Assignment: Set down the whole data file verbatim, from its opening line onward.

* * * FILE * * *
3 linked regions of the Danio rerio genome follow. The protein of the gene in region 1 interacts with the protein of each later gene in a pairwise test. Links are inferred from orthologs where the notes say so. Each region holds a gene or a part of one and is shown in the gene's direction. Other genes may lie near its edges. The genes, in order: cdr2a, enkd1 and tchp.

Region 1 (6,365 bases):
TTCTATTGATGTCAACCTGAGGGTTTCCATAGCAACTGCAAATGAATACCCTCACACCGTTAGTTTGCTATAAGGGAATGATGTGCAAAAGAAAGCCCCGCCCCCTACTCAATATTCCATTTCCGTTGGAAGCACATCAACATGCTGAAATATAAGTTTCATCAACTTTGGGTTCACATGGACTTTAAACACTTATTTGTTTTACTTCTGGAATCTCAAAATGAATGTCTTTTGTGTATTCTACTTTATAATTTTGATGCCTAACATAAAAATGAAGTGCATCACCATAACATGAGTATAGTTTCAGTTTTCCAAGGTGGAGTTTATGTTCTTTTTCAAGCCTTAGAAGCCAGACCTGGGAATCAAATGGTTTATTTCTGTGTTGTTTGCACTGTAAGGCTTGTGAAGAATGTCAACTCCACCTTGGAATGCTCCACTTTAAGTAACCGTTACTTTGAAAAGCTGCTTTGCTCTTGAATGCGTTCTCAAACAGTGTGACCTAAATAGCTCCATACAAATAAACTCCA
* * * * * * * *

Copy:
3 linked regions of the Danio rerio genome follow. The protein of the gene in region 1 interacts with the protein of each later gene in a pairwise test. Links are inferred from orthologs where the notes say so. Each region holds a gene or a part of one and is shown in the gene's direction. Other genes may lie near its edges. The genes, in order: cdr2a, enkd1 and tchp.

Region 1 (6,365 bases):
TTCTATTGATGTCAACCTGAGGGTTTCCATAGCAACTGCAAATGAATACCCTCACACCGTTAGTTTGCTATAAGGGAATGATGTGCAAAAGAAAGCCCCGCCCCCTACTCAATATTCCATTTCCGTTGGAAGCACATCAACATGCTGAAATATAAGTTTCATCAACTTTGGGTTCACATGGACTTTAAACACTTATTTGTTTTACTTCTGGAATCTCAAAATGAATGTCTTTTGTGTATTCTACTTTATAATTTTGATGCCTAACATAAAAATGAAGTGCATCACCATAACATGAGTATAGTTTCAGTTTTCCAAGGTGGAGTTTATGTTCTTTTTCAAGCCTTAGAAGCCAGACCTGGGAATCAAATGGTTTATTTCTGTGTTGTTTGCACTGTAAGGCTTGTGAAGAATGTCAACTCCACCTTGGAATGCTCCACTTTAAGTAACCGTTACTTTGAAAAGCTGCTTTGCTCTTGAATGCGTTCTCAAACAGTGTGACCTAAATAGCTCCATACAAATAAACTCCA